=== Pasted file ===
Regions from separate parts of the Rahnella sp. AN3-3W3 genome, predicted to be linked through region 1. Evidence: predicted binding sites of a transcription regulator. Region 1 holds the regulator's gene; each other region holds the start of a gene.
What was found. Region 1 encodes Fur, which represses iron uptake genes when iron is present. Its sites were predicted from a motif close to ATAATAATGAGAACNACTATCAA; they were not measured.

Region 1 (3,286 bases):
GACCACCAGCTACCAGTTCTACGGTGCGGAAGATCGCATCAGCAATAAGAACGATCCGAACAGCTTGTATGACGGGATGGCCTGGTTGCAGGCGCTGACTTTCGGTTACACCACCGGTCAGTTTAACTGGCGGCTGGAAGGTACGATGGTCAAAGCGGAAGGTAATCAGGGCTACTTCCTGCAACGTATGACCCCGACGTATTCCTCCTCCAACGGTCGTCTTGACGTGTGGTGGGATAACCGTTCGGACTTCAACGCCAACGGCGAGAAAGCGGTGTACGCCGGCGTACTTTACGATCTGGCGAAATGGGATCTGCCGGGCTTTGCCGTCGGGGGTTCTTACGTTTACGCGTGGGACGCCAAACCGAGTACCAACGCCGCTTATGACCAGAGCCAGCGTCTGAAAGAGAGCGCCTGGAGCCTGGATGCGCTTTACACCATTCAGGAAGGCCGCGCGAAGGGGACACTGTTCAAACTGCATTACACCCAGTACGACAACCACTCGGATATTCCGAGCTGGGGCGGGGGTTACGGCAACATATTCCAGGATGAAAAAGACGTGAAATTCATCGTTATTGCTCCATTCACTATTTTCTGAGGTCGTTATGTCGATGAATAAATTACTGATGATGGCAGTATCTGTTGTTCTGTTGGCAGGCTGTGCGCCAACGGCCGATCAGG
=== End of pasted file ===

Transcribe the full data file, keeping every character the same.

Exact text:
Regions from separate parts of the Rahnella sp. AN3-3W3 genome, predicted to be linked through region 1. Evidence: predicted binding sites of a transcription regulator. Region 1 holds the regulator's gene; each other region holds the start of a gene.
What was found. Region 1 encodes Fur, which represses iron uptake genes when iron is present. Its sites were predicted from a motif close to ATAATAATGAGAACNACTATCAA; they were not measured.

Region 1 (3,286 bases):
GACCACCAGCTACCAGTTCTACGGTGCGGAAGATCGCATCAGCAATAAGAACGATCCGAACAGCTTGTATGACGGGATGGCCTGGTTGCAGGCGCTGACTTTCGGTTACACCACCGGTCAGTTTAACTGGCGGCTGGAAGGTACGATGGTCAAAGCGGAAGGTAATCAGGGCTACTTCCTGCAACGTATGACCCCGACGTATTCCTCCTCCAACGGTCGTCTTGACGTGTGGTGGGATAACCGTTCGGACTTCAACGCCAACGGCGAGAAAGCGGTGTACGCCGGCGTACTTTACGATCTGGCGAAATGGGATCTGCCGGGCTTTGCCGTCGGGGGTTCTTACGTTTACGCGTGGGACGCCAAACCGAGTACCAACGCCGCTTATGACCAGAGCCAGCGTCTGAAAGAGAGCGCCTGGAGCCTGGATGCGCTTTACACCATTCAGGAAGGCCGCGCGAAGGGGACACTGTTCAAACTGCATTACACCCAGTACGACAACCACTCGGATATTCCGAGCTGGGGCGGGGGTTACGGCAACATATTCCAGGATGAAAAAGACGTGAAATTCATCGTTATTGCTCCATTCACTATTTTCTGAGGTCGTTATGTCGATGAATAAATTACTGATGATGGCAGTATCTGTTGTTCTGTTGGCAGGCTGTGCGCCAACGGCCGATCAGG